Global Voices Online
|Founded||2004, Berkman Center for Internet & Society|
Global Voices is an international network of bloggers, translators, and citizen journalists that follow, report, and summarize what is going on in the blogosphere. It is a non-profit project started by the Berkman Center for Internet and Society at Harvard Law School that grew out of an international bloggers' meeting held in December 2004. The organization was founded by Ethan Zuckerman and Rebecca MacKinnon. In 2008 it became an independent non-profit incorporated in Amsterdam, Netherlands.
When Global Voices was formed, Its objectives were: first, to enable and empower a community of "bridgebloggers" who "can make a bridge between two languages, or two cultures." Second to develop tools and resources to make achieving the first objective more effective. It has maintained a working relationship with mainstream media. Reuters, for example, gave Global Voices an unrestricted grant in January 2006. For its contribution to innovation in journalism, Global Voices was granted the 2006 Knight-Batten Grand Prize.
The organization now states its goals as to:
- " Call attention to the most interesting conversations and perspectives emerging from citizens’ media around the world by linking to text, photos, podcasts, video and other forms of grassroots citizens’ media."
- " Facilitate the emergence of new citizens’ voices through training, online tutorials, and publicizing the ways in which open-source and free tools can be used safely by people around the world".
- Advocate for freedom of expression ... and protect the rights of citizen journalists ""
The organizations has a team of regional editors that aggregates and selects conversations from a variety of blogospheres, with a particular focus on non-Western and underrepresented voices.
Several projects have grown to become successful websites of their own with distinct communities.
- Global Voices Advocacy
Global Voices Advocacy seeks to build a global anti-censorship network of bloggers and online activists throughout the developing world that is dedicated to protecting freedom of expression and free access to information online. By collaborating with software developers, activists, and bloggers, the network hopes to design new and more appropriate tools to protect our rights on the Internet.
- Rising Voices
Launched in May 2007, Rising Voices seeks to empower under-represented communities to make their voices heard online by providing micro-grants to new projects; developing a series of participatory media tutorials; and cultivating a network of passionate citizen media activists.
- Project Lingua
In 2007, a project with the aim of translating Global Voices content from English into other languages by volunteer translators was formed, with the name Project Lingua. As of May 2015, there are currently over 40 translation sites.
RuNet Echo’s main purpose is to expand and deepen understanding of the Russian Internet (RuNet) and related online communities.
Technology for Transparency Network
The Technology for Transparency Network was a participatory research and mapping project to gain a better understanding of the current state of online technology projects that increase transparency, government accountability, and civic engagement in Latin America, Sub-Saharan Africa, Southeast Asia, South Asia, China, and Central & Eastern Europe. The project is co-funded by Open Society Institute's Information Program and Omidyar Network's Media, Markets & Transparency initiative, and aims to inform both programs' future investments toward transparency, accountability, and civic engagement technology projects.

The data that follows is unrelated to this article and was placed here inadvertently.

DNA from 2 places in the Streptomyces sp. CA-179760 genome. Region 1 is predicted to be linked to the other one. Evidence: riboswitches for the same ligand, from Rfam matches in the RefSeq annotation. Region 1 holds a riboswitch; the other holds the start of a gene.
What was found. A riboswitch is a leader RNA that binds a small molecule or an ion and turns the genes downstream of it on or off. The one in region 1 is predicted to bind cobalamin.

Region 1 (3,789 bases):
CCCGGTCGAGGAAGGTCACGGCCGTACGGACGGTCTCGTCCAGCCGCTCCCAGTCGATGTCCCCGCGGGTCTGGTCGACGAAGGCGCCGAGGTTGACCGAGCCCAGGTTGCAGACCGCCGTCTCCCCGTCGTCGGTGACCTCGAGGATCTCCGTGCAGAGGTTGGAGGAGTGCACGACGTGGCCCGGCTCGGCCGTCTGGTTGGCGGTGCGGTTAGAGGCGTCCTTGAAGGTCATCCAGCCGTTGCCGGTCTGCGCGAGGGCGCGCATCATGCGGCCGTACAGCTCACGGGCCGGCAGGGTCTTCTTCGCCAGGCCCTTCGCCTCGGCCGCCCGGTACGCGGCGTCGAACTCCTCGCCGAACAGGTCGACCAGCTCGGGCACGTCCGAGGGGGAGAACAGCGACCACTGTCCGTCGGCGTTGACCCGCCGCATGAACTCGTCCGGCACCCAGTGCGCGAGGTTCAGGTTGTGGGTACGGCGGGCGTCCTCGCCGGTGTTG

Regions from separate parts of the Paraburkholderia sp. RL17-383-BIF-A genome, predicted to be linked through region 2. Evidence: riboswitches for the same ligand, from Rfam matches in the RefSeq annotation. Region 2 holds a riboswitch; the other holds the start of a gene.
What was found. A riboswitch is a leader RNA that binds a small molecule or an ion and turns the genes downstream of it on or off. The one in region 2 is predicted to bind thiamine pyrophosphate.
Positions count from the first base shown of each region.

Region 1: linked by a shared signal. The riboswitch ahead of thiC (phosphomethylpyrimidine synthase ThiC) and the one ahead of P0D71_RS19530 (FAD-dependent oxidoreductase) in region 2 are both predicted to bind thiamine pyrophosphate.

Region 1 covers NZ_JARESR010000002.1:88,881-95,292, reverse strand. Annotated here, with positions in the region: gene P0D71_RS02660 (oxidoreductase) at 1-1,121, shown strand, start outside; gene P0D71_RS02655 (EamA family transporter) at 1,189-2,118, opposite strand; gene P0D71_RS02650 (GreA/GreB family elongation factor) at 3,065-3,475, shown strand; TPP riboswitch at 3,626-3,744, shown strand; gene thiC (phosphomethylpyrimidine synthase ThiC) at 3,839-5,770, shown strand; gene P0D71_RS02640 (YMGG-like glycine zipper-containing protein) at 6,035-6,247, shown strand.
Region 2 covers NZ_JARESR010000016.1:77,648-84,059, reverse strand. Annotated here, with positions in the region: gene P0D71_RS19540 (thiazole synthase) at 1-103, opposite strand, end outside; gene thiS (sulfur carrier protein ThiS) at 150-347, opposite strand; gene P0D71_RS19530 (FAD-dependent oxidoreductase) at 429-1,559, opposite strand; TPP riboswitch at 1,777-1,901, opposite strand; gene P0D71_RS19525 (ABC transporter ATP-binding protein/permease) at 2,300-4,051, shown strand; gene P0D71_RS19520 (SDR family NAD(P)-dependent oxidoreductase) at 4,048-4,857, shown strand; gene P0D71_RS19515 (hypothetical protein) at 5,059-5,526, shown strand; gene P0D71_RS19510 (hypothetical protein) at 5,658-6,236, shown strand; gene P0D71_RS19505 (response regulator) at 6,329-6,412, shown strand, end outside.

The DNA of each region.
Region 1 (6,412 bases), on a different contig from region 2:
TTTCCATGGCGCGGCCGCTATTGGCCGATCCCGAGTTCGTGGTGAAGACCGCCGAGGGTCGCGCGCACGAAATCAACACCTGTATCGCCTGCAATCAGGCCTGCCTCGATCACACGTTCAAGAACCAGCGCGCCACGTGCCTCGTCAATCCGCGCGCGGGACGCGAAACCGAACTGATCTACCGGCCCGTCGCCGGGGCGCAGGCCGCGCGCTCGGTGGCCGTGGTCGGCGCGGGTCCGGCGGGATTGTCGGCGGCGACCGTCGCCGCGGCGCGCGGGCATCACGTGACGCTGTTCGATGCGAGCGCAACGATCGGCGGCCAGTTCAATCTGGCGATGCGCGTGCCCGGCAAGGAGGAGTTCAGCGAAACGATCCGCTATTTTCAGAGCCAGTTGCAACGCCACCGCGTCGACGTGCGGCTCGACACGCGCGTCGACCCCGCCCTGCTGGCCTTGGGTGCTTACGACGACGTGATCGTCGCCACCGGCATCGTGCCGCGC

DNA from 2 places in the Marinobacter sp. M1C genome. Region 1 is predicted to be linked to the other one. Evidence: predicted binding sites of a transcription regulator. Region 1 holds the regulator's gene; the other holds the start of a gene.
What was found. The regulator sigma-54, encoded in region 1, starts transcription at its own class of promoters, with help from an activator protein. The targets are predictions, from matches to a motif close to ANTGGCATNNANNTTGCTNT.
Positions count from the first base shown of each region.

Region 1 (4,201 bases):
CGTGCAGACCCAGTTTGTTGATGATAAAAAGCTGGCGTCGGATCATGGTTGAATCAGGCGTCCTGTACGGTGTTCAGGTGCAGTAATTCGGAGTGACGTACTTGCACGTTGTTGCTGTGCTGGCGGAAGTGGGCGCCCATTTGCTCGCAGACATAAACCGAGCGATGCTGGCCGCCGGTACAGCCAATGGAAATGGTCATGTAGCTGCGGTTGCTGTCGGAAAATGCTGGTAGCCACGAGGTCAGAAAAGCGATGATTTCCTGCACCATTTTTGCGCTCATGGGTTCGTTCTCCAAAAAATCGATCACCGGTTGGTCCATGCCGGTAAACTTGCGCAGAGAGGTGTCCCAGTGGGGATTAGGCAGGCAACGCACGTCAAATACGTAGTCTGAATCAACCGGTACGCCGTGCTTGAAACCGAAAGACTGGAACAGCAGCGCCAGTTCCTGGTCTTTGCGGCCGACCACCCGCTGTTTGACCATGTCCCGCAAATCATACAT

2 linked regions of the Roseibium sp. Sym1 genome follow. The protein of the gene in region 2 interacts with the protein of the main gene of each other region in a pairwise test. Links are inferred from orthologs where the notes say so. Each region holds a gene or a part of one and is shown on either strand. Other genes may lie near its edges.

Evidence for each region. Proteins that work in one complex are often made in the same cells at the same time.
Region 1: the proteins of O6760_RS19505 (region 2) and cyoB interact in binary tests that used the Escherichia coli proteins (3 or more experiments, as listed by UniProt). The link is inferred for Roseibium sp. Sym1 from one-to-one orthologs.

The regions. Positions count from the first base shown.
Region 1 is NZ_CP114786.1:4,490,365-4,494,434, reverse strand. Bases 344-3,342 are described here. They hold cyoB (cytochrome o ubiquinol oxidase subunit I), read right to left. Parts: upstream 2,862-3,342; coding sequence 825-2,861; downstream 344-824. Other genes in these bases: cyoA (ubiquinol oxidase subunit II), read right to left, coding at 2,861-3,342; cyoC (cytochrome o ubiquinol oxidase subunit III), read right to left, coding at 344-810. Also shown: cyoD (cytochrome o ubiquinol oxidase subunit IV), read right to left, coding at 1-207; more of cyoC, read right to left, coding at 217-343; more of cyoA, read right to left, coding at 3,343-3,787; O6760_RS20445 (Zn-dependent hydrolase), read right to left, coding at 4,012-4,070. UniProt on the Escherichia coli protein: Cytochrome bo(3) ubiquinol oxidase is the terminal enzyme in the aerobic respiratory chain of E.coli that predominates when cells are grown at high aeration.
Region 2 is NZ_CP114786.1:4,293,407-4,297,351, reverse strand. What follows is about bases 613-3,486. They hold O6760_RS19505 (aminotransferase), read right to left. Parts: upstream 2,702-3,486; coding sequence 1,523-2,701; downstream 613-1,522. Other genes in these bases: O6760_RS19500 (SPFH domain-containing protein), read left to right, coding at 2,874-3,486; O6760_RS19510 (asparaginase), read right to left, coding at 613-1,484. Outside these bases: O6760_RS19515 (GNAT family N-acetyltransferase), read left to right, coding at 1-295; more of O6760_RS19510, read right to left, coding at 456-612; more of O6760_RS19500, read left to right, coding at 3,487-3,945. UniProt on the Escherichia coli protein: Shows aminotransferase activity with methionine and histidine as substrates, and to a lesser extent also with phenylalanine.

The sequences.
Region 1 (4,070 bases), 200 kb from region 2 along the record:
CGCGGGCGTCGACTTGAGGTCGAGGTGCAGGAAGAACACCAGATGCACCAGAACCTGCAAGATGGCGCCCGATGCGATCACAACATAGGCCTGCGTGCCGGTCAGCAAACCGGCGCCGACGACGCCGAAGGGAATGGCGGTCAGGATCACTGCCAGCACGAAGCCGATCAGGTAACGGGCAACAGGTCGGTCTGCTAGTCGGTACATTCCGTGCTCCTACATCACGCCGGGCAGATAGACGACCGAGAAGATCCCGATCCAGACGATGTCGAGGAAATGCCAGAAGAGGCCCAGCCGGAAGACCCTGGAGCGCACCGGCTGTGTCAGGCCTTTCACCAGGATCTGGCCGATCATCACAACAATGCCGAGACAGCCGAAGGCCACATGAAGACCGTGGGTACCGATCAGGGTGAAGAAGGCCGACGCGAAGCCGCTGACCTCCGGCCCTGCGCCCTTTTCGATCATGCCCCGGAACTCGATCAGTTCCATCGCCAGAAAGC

Voices without Votes
During the United States presidential election of 2008 Global Voices was commissioned by Reuters to create a website, Voices without Votes, to tracked global online conversation about US politics and foreign policy. Amira al Hussaini was editor of the website, and Global Voices authors and editors all contributed in the 8 months leading up to Barack Obama's inauguration in January 2009.
The Witness Hub
From 2006-2007, Global Voices and human rights video organization WITNESS collaborated on a pilot project to monitor human rights citizen videos from around the world. The effort was led by Sameer Padania, and won Best New Media Project at the One World Media Awards in 2007. WITNESS developed The Hub as central part of their own website in 2008, launching a community forum where people can upload human rights videos themselves. The Hub was itself archived in 2010, and in collaboration with YouTube and social media curation site Storyful, WITNESS launched a YouTube Human Rights Channel in May 2012.
- Boyd, Clark (6 April 2005). "Global voices speak through blogs". BBC News - Technology (BBC). Retrieved 2 January 2012.
- Sweney, Mark (13 April 2006). "Reuters partners in comment blog". MediaGuardian (London: The Guardian). Retrieved 2 January 2012.
- Global Voices About Us. Accessed 1 August 2012. http://globalvoices.org/about/
- Salzberg, Chris (July 2008). "Translation and Participatory Media: Experiences from Global Voices". Translation Journal 12 (3). Retrieved 2 January 2012.
- Global Voices/WITNESS Hub archive page - https://globalvoices.org/-/special/human-rights-video/
- List of 2007 One World Media Award Winners http://oneworldmedia.org.uk/awards/previous_awards/2007/
- Yvette Alberdingk Thijm, "Update on The Hub and WITNESS' New Online Strategy" (18 August 2010) http://blog.witness.org/2010/08/update-on-the-hub-and-witness-new-online-strategy/
- Sam Gregory, "WITNESS and Storyful Announce New YouTube Channel For Human Rights" 24 May 2012 - http://blog.witness.org/2012/05/witness-and-storyful-announce-new-youtube-channel-for-human-rights/